Westfield: Also coming in November is your new Jingle Belle graphic novel. For people who have never read Jingle Belle, who is the character and what is the series about?
Dini: The series is about the one child in the world that Santa Claus does not get along with and that's his own 16-year-old daughter. The idea is that no matter what a great guy the rest of the world imagines you to be, no matter all the benevolent acts you do for other people and, for that matter other children, you're never quite the hero in your own family to your own kids. Jingle Belle is Santa Claus' daughter. I say she's 16, but actually she's much older. She's several hundred years old because her mother's an immortal elf and Santa's immortal, so Jing ages at a very slow speed. She's been living on the North Pole for a long time and the fun of Christmas all year has long since worn off for her. She's a teenager and she wants to be doing teenage things. She wants to be out, she wants to meet other kids, she wouldn't mind spending significant time away from the North Pole, yet here she is dealing with the Christmas scene 365 days a year. That's made her a little testy about the whole thing and there's a little bit of strife between her and her folks as far as that goes, but in her heart, although she'd never openly admit it to Santa, she really thinks what he does is pretty cool and she loves him a lot. It's just that being a teenager, she can't express it all that well. She doesn't want to.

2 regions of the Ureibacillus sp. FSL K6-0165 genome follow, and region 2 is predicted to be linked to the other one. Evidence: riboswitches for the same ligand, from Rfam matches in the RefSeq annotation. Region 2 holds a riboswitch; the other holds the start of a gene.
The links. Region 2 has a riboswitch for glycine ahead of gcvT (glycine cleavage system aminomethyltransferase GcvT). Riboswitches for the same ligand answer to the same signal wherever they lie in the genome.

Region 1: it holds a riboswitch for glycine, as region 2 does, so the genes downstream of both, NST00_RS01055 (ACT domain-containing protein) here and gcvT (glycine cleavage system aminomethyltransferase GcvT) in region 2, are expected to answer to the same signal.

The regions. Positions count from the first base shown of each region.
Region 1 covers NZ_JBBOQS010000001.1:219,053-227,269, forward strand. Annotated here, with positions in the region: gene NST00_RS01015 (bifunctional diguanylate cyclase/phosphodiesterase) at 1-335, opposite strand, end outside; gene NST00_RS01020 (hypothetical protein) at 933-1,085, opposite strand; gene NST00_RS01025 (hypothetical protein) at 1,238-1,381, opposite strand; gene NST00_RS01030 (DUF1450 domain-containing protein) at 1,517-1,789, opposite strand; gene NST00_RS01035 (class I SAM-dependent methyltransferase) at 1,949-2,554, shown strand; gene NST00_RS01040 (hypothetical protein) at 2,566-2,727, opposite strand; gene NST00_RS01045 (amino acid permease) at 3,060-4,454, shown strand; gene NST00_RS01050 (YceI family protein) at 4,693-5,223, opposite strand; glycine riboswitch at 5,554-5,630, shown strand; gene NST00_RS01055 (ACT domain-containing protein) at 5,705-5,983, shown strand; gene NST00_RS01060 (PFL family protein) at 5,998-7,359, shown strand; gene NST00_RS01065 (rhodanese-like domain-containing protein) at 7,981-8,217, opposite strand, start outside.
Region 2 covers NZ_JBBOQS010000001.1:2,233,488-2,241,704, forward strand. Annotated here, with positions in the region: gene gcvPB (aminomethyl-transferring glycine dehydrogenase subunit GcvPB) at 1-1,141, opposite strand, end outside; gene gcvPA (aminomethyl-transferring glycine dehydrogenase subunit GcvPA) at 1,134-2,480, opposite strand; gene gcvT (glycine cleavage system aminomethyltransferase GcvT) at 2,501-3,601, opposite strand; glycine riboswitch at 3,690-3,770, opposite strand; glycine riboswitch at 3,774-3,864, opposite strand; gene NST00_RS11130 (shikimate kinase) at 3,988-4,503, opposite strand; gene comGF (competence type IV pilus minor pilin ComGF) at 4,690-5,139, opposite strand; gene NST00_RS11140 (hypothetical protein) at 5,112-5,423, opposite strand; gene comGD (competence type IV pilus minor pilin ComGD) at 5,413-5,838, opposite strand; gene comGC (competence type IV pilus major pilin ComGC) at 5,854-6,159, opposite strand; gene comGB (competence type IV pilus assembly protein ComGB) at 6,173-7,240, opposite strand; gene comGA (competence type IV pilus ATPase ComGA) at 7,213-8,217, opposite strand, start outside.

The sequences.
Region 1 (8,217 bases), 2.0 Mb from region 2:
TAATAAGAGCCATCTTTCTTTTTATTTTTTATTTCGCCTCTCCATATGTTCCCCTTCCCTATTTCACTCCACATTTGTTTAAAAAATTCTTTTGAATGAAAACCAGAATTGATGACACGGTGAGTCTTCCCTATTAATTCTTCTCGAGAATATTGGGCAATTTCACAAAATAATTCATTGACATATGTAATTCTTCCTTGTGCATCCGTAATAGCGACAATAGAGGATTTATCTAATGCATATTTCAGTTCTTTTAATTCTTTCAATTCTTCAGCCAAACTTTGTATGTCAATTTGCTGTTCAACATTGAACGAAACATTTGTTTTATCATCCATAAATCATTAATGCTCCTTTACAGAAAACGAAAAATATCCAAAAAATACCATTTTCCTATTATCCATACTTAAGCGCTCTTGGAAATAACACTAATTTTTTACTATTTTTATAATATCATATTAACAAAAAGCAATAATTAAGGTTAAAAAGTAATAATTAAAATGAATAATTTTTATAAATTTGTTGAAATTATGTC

In the current story, she finds herself saddled with a job of Santa's that she doesn't want to do. All her life she's grown up under the idea that some day she might have to take on the mantle of Santa Claus, and now she has to do it. The new story is called Dash Away All and it deals with what happens when, a few days before Christmas, Santa and his reindeer team are stricken by an evil spell by the Blizzard Wizard and his niece, an evil snow spirit named Heidi Hoarfrost. They combine their powers and give Santa and the reindeer a whopping case of pneumonia. He's out for the count and is not making the Christmas run. The only one who can conceivably do it is Jingle Belle, and she doesn't want to do it, but she has to. Even worse, she can't rely on the reindeer and she has to put together a replacement team of animals to fly the sleigh, and fast. She puts herself in the position of a coach having to hold tryouts and she comes up with a dirty almost dozen team of arctic animals to take the place of the reindeer. She uses her own pet musk ox and fox to help her out but there are also a couple of lemmings, there's an egotistical narwhal, there's a polar bear cub and a couple of others who are kind of like the rejects of the frozen north, but they all are determined to help her do this. She's got to undertake the big Christmas flight. What's even worse is that one of the animals on the team is a traitor working for the Blizzard Wizard and has plans to destroy the flight and get rid of Jingle for good. There's everything; action, intrigue, funny animals, comedy, cheap laughs. What we usually do every year around this time.
Westfield: Why did you decide to do this story as a complete graphic novel instead of a mini-series as you've done in the past?
Dini: It just seemed to be a big story and I wanted to tell a big story. Also, Oni has really been into the idea recently of doing graphic novel type event stories. This gives me a chance to play with a lot of different things; a lot of different comedy bits and personality beats. It's a good chance to experiment with the story and stretching the characters a little bit.
Westfield: You've worked with many different artists on Jingle Belle. What do you find appealing about this?